The global economy will shrink by three per cent in 2020 as coronavirus triggers the worst economic collapse since the Great Depression, the International Monetary Fund (IMF) said today.
Although the IMF said growth will rebound in 2021 to 5.8 per cent, it said predictions were uncertain and the size of the recovery will depend on how long the coronavirus pandemic lasts.
A longer pandemic could have a “scarring” effect on the global economy, the IMF said, as unemployment and company failures take a heavy toll.
Even if coronavirus peaks in the second quarter and fades in the second half of the year, the world is set to lose $9 trillion (£7.2 trillion) in output over two years.
“It is very likely that this year the global economy will experience its worst recession since the Great Depression, surpassing that seen during the global financial crisis a decade ago,” the IMF said in its report.
“The Great Lockdown, as one might call it, is projected to shrink global growth dramatically.”
IMF chief economist Gita Gopinath said that although growth would rebound somewhat, “this recovery in 2021 is only partial”.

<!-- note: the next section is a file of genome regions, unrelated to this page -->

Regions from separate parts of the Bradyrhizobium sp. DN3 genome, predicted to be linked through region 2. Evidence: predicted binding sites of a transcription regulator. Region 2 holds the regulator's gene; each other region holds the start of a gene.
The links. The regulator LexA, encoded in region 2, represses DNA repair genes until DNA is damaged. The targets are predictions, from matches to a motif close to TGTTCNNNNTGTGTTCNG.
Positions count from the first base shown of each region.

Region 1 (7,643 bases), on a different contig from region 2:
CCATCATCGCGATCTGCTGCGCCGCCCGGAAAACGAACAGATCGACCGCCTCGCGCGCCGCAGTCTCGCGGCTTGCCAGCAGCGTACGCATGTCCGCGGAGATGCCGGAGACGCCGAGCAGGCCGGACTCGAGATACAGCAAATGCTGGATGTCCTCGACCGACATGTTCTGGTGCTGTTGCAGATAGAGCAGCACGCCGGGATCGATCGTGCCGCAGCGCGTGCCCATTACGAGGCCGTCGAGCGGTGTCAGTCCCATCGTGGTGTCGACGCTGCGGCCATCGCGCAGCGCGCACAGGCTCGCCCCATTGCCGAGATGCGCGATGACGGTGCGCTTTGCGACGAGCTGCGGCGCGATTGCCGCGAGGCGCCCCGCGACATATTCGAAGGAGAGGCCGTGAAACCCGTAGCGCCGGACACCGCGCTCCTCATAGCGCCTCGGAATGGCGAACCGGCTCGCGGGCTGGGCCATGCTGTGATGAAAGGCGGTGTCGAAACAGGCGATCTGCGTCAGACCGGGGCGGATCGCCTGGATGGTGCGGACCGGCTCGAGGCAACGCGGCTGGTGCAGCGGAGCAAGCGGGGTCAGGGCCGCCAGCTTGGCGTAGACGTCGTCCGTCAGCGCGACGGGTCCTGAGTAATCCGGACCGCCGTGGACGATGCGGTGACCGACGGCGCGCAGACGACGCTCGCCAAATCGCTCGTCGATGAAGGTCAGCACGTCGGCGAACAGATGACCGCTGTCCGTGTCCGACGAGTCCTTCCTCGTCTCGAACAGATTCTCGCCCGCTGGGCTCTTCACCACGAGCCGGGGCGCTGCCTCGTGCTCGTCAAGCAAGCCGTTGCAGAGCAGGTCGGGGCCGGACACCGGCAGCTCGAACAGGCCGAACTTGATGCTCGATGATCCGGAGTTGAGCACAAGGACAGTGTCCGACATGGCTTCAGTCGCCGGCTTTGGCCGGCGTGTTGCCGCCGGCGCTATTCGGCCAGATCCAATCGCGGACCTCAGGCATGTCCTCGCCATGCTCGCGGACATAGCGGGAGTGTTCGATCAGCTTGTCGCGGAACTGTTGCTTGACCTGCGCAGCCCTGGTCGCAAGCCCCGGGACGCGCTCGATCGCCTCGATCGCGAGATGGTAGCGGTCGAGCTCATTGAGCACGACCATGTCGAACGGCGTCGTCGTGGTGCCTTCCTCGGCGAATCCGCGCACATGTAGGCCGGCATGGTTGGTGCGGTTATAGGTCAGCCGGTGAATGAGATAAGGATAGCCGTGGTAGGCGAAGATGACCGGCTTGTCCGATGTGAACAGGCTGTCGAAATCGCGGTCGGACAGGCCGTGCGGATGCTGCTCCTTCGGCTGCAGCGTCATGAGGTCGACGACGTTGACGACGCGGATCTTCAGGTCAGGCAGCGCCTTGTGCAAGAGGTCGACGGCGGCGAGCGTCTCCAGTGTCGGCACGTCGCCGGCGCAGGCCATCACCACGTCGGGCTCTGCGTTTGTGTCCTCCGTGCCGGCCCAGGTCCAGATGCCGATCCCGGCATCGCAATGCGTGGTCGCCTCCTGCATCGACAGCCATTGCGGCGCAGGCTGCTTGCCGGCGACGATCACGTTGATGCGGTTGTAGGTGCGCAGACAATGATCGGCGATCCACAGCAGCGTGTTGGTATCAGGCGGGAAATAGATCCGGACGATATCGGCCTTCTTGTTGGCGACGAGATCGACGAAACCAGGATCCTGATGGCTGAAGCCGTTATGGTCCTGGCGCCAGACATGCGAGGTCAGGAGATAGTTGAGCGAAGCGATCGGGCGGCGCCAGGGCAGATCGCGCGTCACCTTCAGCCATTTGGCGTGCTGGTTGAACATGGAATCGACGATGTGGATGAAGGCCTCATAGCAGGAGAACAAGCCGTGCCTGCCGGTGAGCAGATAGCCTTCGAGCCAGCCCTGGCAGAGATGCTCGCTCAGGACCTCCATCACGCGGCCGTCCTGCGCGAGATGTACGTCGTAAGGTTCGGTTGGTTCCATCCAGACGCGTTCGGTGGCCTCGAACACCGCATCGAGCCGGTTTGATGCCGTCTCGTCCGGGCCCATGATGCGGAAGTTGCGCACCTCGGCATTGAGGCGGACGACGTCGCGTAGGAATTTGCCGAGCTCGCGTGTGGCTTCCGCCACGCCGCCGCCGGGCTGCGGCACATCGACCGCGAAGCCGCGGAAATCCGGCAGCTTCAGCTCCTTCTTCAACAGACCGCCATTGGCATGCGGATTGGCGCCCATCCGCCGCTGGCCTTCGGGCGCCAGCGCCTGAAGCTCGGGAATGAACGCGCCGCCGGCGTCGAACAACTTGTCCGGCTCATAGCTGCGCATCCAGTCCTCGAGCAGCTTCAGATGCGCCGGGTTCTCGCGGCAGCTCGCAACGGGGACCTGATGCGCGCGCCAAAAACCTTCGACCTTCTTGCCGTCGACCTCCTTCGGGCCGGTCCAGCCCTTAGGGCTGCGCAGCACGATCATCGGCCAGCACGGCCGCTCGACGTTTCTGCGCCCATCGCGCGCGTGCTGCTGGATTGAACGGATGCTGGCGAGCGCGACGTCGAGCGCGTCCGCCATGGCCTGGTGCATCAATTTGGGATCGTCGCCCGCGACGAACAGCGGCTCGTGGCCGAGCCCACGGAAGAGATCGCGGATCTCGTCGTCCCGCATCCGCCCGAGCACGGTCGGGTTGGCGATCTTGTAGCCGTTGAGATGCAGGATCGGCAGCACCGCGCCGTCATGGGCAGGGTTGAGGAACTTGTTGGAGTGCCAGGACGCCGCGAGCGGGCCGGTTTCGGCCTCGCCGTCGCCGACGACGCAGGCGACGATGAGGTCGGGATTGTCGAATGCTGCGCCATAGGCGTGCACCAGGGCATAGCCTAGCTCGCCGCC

“The level of economic activity is projected to remain below the level we had projected for 2021, before the virus hit,” she said.
The IMF, the Washington-based international lender of last resort, dramatically downgraded its growth forecasts from January.
At the start of the year, it thought the global economy would grow 3.3 per cent in 2020 as trade tensions between the US and China eased.
Now it thinks the US economy will contract 5.9 per cent in 2020, with a rebound of 4.7 per cent growth in 2021.
The UK economy is set to contract 6.5 per cent this year, the IMF said. It will then rebound to four per cent growth in 2021.
This forecast was more optimistic than the scenario produced today by the UK’s Office for Budget Responsibility, which said GDP could shrink 12.8 per cent in 2020.
Eurozone economies will contract by 7.5 per cent in 2020, Italy seeing its GDP fall 9.1 per cent. The Fund said Germany would contract seven per cent and France 7.2 per cent.
Chinese growth will remain positive at 1.2 per cent, although this is down from a previous six per cent growth prediction.